To be sure, there are some women and individuals who identify as feminist who genuinely oppose imperialist war, from whichever direction it approaches. But while these folk remain united with the likes of the Labor Party here, not to speak of embracing Hilary “Destroyer of Worlds” Clinton in the US as one of their own, they will continue to pay yeoman’s service to the very cause they themselves oppose. It is scarcely necessary to state that one cannot claim, in any way, to stand for the rights of women while simultaneously backing the potential military obliteration of millions of women from Libya, Syria, Russia, Iran, China, the DPRK or whichever Third World country next bobs up on the Pentagon’s radar.

For a workers’ party which champions women’s liberation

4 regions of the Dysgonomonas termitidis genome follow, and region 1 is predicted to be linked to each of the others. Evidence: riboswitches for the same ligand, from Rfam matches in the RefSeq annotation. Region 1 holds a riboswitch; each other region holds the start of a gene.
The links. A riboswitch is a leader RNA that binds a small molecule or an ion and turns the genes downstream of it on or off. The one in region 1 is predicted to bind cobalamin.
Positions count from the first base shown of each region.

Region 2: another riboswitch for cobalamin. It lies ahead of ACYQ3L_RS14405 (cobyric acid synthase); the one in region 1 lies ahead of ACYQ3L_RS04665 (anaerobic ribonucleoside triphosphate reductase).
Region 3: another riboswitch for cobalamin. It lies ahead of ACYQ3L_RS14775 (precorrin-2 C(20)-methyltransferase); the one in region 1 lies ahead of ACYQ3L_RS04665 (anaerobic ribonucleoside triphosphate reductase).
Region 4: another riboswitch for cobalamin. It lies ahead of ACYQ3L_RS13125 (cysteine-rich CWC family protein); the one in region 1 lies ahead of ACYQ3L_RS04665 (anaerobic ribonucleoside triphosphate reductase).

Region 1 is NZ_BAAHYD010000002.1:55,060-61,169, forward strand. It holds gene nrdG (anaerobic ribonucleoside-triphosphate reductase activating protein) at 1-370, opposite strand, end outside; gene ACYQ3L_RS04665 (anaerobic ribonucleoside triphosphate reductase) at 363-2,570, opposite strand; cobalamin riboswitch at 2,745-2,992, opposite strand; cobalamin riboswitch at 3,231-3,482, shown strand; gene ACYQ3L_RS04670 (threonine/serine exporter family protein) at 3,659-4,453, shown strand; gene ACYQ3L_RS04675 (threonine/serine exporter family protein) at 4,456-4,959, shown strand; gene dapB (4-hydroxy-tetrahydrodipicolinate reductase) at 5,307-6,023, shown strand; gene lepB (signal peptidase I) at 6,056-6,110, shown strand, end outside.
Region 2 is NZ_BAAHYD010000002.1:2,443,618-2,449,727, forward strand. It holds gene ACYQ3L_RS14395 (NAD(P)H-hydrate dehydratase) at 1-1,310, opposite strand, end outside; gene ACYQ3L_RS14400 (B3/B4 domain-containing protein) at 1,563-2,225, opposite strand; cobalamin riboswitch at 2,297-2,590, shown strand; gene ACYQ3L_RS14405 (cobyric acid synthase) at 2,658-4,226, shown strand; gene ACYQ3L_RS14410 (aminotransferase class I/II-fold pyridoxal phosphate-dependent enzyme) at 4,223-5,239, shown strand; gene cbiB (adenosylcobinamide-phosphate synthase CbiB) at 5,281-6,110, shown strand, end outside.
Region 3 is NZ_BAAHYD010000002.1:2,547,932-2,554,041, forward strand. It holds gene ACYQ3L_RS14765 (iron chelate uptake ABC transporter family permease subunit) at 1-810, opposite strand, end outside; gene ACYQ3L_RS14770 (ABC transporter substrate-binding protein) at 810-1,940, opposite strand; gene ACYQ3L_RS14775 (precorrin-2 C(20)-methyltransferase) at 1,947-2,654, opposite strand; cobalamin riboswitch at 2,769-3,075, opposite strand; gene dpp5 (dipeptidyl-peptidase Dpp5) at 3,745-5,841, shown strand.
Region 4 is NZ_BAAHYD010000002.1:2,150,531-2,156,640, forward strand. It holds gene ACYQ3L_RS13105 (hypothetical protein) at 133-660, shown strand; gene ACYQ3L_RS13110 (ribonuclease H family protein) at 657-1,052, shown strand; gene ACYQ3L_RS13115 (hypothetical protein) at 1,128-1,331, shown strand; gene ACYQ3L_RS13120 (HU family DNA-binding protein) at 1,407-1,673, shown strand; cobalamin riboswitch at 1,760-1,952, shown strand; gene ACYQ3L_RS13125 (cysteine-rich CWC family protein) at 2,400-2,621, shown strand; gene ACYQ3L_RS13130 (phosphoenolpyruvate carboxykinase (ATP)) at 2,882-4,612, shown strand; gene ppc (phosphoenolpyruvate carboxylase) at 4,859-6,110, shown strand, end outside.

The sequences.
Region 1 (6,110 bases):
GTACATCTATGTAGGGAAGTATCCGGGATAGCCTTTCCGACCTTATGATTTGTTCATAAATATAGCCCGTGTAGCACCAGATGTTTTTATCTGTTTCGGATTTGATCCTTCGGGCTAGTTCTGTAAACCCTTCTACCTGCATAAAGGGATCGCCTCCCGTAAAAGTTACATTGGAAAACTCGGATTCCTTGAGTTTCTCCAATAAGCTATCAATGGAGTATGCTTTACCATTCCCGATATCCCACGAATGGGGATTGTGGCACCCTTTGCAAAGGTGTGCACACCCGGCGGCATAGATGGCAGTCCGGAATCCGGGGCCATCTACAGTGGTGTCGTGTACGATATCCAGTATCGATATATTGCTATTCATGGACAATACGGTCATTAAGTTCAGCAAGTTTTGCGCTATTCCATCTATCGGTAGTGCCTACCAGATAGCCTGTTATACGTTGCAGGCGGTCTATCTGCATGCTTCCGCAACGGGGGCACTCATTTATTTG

It is one of the most revealing non sequiturs – feminist activists railing against the very real problem of domestic violence against women, whilst looking away as Canberra follows Washington into yet another atrocious war. Yet this contradiction flows naturally from other feminist contradictions. While rightfully highlighting the injustices of the gender pay gap, abortion services remaining out of reach, the double shift (paid work and domestic work), the crushing expectations to be perfect mothers and sex symbols at the same time, not being safe on the streets at night and so on, the feminist movement is effectively still captive to the bourgeois feminists – almost exactly 100 years after the October Socialist Revolution. That is, in practice, the feminist movement campaigns against the effects of the capitalist system, rather than the rule of capital itself. This is consciously backed by the likes of the Labor Party, self-serving Union officials, and pro-corporate women’s advocacy organisations, but unconsciously backed by those trailing in their wake, including some left parties.